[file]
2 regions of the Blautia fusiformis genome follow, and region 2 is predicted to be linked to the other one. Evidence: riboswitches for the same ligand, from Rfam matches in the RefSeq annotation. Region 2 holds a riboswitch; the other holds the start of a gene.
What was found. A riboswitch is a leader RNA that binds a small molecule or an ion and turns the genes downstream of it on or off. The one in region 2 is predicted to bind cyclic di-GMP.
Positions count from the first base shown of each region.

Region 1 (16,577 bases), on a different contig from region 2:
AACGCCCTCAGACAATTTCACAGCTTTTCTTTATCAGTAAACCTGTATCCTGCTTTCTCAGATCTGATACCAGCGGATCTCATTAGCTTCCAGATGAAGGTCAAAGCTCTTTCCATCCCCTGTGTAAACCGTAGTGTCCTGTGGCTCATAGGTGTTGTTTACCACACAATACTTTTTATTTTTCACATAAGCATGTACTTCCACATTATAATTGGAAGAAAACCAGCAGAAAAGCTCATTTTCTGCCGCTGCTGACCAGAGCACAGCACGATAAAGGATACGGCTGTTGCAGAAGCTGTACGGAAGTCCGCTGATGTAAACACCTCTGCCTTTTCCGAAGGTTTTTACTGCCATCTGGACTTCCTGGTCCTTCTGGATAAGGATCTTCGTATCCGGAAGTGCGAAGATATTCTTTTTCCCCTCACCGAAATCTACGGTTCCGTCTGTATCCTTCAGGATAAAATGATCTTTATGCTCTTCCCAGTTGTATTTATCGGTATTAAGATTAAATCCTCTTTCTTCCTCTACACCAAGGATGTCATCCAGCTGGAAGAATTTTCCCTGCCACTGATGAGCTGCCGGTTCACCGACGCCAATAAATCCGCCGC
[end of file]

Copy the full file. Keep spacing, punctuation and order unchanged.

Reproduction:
2 regions of the Blautia fusiformis genome follow, and region 2 is predicted to be linked to the other one. Evidence: riboswitches for the same ligand, from Rfam matches in the RefSeq annotation. Region 2 holds a riboswitch; the other holds the start of a gene.
What was found. A riboswitch is a leader RNA that binds a small molecule or an ion and turns the genes downstream of it on or off. The one in region 2 is predicted to bind cyclic di-GMP.
Positions count from the first base shown of each region.

Region 1 (16,577 bases), on a different contig from region 2:
AACGCCCTCAGACAATTTCACAGCTTTTCTTTATCAGTAAACCTGTATCCTGCTTTCTCAGATCTGATACCAGCGGATCTCATTAGCTTCCAGATGAAGGTCAAAGCTCTTTCCATCCCCTGTGTAAACCGTAGTGTCCTGTGGCTCATAGGTGTTGTTTACCACACAATACTTTTTATTTTTCACATAAGCATGTACTTCCACATTATAATTGGAAGAAAACCAGCAGAAAAGCTCATTTTCTGCCGCTGCTGACCAGAGCACAGCACGATAAAGGATACGGCTGTTGCAGAAGCTGTACGGAAGTCCGCTGATGTAAACACCTCTGCCTTTTCCGAAGGTTTTTACTGCCATCTGGACTTCCTGGTCCTTCTGGATAAGGATCTTCGTATCCGGAAGTGCGAAGATATTCTTTTTCCCCTCACCGAAATCTACGGTTCCGTCTGTATCCTTCAGGATAAAATGATCTTTATGCTCTTCCCAGTTGTATTTATCGGTATTAAGATTAAATCCTCTTTCTTCCTCTACACCAAGGATGTCATCCAGCTGGAAGAATTTTCCCTGCCACTGATGAGCTGCCGGTTCACCGACGCCAATAAATCCGCCGC